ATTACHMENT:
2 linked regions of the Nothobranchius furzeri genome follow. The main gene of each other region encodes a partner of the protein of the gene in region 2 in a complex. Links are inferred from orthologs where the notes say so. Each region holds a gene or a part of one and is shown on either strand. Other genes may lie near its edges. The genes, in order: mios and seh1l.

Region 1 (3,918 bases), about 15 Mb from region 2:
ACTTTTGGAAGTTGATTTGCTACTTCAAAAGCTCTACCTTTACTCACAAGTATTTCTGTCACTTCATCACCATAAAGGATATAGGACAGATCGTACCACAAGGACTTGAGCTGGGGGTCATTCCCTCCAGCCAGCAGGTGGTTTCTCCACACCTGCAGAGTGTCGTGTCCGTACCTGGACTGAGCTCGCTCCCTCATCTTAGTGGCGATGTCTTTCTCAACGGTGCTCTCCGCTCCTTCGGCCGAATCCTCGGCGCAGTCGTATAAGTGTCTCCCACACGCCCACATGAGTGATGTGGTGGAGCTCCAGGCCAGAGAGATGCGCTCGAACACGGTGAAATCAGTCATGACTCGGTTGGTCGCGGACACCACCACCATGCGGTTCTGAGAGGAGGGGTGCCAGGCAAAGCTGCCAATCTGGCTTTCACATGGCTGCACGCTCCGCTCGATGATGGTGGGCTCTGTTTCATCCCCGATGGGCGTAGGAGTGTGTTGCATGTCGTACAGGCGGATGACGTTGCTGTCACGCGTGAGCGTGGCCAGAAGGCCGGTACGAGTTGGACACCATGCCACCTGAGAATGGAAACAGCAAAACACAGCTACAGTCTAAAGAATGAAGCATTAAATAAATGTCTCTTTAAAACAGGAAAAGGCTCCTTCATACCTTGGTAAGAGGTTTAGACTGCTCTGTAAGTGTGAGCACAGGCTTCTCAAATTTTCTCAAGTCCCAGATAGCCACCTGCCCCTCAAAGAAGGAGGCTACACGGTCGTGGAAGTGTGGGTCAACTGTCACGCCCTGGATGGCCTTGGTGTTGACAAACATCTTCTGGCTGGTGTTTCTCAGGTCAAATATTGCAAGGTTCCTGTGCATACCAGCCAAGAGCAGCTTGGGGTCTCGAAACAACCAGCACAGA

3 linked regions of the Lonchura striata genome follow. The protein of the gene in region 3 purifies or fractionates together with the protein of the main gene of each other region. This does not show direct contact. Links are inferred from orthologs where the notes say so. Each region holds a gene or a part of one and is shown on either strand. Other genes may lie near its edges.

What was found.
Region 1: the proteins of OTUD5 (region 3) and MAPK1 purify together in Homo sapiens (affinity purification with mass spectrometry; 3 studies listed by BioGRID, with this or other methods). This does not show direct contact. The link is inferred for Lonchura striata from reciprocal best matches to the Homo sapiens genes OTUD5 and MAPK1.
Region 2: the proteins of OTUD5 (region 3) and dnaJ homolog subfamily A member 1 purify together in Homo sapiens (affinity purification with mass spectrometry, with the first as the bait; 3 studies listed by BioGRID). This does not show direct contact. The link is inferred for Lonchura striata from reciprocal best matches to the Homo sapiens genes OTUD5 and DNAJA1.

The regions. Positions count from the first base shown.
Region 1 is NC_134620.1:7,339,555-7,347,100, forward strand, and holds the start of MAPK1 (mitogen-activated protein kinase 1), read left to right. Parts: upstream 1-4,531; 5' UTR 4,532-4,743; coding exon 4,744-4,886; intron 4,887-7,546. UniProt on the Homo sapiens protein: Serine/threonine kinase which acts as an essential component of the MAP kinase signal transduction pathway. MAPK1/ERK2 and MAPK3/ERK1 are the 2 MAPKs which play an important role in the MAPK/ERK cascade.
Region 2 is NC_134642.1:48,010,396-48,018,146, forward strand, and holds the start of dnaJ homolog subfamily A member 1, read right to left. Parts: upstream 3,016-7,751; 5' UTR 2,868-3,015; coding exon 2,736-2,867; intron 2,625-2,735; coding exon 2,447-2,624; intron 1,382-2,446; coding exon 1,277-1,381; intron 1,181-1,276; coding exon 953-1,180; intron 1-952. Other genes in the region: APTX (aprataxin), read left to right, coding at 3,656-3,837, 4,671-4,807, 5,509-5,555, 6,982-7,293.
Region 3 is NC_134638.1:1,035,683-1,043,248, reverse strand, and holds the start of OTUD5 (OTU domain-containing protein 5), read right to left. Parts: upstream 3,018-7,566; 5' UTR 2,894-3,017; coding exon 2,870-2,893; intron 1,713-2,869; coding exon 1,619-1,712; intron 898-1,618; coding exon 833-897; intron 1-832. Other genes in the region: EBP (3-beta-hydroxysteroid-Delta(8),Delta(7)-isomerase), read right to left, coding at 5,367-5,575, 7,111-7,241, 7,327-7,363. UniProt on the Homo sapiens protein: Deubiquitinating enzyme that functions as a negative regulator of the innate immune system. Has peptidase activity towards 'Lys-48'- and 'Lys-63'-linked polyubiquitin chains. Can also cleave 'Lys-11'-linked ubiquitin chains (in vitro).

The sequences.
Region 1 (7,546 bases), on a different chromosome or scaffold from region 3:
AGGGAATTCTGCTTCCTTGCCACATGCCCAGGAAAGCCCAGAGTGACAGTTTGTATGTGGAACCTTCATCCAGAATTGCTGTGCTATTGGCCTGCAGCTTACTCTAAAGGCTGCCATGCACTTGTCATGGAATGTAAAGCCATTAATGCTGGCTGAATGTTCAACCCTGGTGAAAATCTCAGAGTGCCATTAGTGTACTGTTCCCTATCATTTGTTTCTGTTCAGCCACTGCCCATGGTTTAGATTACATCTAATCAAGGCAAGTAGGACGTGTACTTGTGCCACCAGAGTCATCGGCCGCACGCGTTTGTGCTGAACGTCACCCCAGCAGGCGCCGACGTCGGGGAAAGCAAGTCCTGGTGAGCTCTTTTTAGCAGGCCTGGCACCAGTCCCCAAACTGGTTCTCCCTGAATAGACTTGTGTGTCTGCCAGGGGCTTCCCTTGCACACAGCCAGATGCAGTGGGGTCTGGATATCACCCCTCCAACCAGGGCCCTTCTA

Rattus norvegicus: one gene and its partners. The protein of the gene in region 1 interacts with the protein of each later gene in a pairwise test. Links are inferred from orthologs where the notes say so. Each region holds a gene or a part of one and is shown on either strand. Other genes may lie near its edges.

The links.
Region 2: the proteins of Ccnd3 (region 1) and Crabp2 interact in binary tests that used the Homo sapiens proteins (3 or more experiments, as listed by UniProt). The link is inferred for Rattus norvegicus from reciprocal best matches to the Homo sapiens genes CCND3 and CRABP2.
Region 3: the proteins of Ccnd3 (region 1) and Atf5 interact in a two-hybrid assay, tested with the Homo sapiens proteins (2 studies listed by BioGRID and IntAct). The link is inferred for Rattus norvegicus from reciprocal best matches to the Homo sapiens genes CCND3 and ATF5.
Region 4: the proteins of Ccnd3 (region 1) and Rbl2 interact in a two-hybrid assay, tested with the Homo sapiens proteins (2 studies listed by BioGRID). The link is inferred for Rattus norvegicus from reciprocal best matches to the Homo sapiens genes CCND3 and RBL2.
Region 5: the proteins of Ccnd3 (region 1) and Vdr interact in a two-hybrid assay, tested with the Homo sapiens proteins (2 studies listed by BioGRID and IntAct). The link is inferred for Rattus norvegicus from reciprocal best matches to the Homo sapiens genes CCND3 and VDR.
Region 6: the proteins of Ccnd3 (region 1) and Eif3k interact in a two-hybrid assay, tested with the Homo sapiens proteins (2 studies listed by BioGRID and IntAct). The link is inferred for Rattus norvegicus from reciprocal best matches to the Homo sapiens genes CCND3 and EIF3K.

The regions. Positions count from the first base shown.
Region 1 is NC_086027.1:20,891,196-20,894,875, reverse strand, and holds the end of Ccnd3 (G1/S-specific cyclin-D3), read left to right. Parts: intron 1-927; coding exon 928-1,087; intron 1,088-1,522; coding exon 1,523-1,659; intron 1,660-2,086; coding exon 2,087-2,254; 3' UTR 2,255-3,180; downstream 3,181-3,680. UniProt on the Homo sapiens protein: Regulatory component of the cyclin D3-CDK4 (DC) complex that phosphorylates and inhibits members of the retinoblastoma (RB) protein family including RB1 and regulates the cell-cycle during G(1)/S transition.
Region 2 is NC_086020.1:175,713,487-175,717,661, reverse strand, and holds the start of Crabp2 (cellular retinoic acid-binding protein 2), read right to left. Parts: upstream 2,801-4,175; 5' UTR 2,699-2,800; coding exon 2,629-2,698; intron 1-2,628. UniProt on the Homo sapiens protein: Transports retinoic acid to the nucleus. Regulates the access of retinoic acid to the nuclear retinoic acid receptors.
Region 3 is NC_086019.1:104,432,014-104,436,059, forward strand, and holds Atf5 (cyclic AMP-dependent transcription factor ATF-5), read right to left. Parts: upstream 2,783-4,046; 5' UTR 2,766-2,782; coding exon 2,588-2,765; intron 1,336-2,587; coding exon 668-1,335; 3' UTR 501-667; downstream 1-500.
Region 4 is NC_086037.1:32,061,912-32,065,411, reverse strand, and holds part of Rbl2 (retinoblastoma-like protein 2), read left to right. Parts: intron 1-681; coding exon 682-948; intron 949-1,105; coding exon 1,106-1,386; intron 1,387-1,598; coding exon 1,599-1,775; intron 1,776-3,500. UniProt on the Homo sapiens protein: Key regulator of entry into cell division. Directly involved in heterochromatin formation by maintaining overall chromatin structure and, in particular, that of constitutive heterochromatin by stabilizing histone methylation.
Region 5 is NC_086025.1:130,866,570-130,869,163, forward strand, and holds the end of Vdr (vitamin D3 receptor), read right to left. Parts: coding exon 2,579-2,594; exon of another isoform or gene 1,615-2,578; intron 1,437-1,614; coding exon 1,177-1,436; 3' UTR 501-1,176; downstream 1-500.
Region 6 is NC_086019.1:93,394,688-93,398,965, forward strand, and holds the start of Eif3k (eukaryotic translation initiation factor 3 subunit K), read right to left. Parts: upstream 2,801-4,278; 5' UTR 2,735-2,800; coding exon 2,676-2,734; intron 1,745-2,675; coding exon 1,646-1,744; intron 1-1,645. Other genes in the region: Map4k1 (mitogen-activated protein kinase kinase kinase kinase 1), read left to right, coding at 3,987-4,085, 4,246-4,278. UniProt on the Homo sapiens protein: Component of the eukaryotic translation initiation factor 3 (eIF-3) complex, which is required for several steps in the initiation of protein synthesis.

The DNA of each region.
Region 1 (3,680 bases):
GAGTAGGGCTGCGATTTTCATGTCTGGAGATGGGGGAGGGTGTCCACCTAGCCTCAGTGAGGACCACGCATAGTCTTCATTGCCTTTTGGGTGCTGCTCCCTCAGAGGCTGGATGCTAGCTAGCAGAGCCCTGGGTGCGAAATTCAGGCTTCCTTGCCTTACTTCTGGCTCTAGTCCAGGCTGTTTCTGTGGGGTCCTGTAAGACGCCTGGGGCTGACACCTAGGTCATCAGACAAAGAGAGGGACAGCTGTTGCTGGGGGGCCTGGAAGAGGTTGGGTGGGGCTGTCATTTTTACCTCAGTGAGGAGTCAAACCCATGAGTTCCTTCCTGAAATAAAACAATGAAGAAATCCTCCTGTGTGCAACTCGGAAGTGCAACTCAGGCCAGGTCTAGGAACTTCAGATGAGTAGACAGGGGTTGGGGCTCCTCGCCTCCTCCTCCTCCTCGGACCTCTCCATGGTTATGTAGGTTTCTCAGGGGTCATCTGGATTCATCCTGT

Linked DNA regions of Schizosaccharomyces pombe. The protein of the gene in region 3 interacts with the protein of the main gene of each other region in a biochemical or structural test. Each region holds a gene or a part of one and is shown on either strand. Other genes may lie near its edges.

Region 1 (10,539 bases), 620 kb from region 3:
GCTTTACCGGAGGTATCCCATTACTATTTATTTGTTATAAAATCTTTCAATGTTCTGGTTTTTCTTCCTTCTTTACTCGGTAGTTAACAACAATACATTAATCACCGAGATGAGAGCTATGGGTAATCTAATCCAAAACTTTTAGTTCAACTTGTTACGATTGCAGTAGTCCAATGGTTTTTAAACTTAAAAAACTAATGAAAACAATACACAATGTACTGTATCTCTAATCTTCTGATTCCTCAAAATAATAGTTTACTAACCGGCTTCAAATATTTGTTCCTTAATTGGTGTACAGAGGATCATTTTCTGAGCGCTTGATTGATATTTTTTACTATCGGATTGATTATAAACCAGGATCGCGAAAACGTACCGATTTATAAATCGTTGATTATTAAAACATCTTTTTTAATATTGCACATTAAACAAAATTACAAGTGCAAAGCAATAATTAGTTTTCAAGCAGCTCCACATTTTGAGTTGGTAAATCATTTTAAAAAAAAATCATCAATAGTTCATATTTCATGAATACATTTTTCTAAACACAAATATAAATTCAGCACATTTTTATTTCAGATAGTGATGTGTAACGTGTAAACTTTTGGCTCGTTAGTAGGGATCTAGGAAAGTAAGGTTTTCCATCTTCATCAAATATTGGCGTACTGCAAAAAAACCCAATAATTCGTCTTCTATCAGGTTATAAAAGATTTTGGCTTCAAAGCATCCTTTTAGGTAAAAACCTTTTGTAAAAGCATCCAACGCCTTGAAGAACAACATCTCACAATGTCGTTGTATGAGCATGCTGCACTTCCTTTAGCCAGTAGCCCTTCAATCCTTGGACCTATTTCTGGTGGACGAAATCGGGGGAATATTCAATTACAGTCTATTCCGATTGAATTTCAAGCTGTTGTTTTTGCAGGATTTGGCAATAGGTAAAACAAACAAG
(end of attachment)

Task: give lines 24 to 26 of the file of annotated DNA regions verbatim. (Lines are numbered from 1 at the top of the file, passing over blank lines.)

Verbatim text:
Region 2 is NC_086020.1:175,713,487-175,717,661, reverse strand, and holds the start of Crabp2 (cellular retinoic acid-binding protein 2), read right to left. Parts: upstream 2,801-4,175; 5' UTR 2,699-2,800; coding exon 2,629-2,698; intron 1-2,628. UniProt on the Homo sapiens protein: Transports retinoic acid to the nucleus. Regulates the access of retinoic acid to the nuclear retinoic acid receptors.
Region 3 is NC_086019.1:104,432,014-104,436,059, forward strand, and holds Atf5 (cyclic AMP-dependent transcription factor ATF-5), read right to left. Parts: upstream 2,783-4,046; 5' UTR 2,766-2,782; coding exon 2,588-2,765; intron 1,336-2,587; coding exon 668-1,335; 3' UTR 501-667; downstream 1-500.
Region 4 is NC_086037.1:32,061,912-32,065,411, reverse strand, and holds part of Rbl2 (retinoblastoma-like protein 2), read left to right. Parts: intron 1-681; coding exon 682-948; intron 949-1,105; coding exon 1,106-1,386; intron 1,387-1,598; coding exon 1,599-1,775; intron 1,776-3,500. UniProt on the Homo sapiens protein: Key regulator of entry into cell division. Directly involved in heterochromatin formation by maintaining overall chromatin structure and, in particular, that of constitutive heterochromatin by stabilizing histone methylation.